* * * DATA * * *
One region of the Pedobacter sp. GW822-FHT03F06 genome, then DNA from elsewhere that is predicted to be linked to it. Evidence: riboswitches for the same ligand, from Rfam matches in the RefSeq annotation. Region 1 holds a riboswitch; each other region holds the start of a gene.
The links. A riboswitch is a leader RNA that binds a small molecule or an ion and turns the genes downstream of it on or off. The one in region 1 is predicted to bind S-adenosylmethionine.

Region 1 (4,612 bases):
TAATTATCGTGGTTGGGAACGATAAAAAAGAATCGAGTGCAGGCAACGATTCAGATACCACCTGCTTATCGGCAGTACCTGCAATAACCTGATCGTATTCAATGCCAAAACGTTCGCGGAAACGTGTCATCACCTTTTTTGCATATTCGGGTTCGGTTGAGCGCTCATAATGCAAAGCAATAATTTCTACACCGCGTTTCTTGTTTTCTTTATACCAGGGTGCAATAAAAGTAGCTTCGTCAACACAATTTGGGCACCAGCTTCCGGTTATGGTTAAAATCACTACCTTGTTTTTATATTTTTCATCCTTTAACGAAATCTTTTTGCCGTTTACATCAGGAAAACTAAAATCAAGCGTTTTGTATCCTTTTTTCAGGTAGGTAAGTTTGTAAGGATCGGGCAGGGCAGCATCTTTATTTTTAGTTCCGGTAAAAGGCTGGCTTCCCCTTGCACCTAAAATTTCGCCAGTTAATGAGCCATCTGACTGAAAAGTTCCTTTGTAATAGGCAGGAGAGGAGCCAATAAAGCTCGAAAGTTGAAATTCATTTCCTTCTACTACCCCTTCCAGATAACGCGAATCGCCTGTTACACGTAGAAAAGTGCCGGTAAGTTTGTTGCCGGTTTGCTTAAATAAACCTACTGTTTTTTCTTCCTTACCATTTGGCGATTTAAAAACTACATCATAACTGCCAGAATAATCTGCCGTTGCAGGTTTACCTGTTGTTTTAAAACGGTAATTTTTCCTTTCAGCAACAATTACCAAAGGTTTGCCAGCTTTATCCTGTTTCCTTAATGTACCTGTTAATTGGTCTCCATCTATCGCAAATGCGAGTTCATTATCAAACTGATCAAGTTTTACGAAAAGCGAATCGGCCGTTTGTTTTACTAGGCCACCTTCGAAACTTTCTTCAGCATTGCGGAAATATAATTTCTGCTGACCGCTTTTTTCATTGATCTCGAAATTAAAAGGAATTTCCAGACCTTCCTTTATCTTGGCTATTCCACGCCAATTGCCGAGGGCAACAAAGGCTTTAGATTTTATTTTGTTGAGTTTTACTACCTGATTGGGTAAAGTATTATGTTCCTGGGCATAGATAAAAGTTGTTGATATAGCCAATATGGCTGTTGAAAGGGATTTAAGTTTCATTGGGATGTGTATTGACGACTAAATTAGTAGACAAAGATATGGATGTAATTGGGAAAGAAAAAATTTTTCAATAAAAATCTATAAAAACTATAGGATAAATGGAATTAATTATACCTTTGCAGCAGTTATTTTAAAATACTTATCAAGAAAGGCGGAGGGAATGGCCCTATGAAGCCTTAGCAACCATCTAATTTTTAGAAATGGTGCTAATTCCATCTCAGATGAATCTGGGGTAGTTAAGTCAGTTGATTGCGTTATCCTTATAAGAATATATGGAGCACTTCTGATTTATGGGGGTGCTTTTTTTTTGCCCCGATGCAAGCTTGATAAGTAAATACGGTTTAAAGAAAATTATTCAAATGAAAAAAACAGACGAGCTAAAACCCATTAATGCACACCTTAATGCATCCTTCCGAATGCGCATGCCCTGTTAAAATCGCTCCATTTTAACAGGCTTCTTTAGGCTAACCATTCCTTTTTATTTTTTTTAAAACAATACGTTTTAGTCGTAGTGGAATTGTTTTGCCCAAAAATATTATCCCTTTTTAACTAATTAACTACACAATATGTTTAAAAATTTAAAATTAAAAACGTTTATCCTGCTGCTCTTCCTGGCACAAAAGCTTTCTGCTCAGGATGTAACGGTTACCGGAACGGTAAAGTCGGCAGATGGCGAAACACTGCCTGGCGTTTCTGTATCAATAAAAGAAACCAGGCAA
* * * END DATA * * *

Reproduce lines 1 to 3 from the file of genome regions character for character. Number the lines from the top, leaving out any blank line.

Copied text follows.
One region of the Pedobacter sp. GW822-FHT03F06 genome, then DNA from elsewhere that is predicted to be linked to it. Evidence: riboswitches for the same ligand, from Rfam matches in the RefSeq annotation. Region 1 holds a riboswitch; each other region holds the start of a gene.
The links. A riboswitch is a leader RNA that binds a small molecule or an ion and turns the genes downstream of it on or off. The one in region 1 is predicted to bind S-adenosylmethionine.

Region 1 (4,612 bases):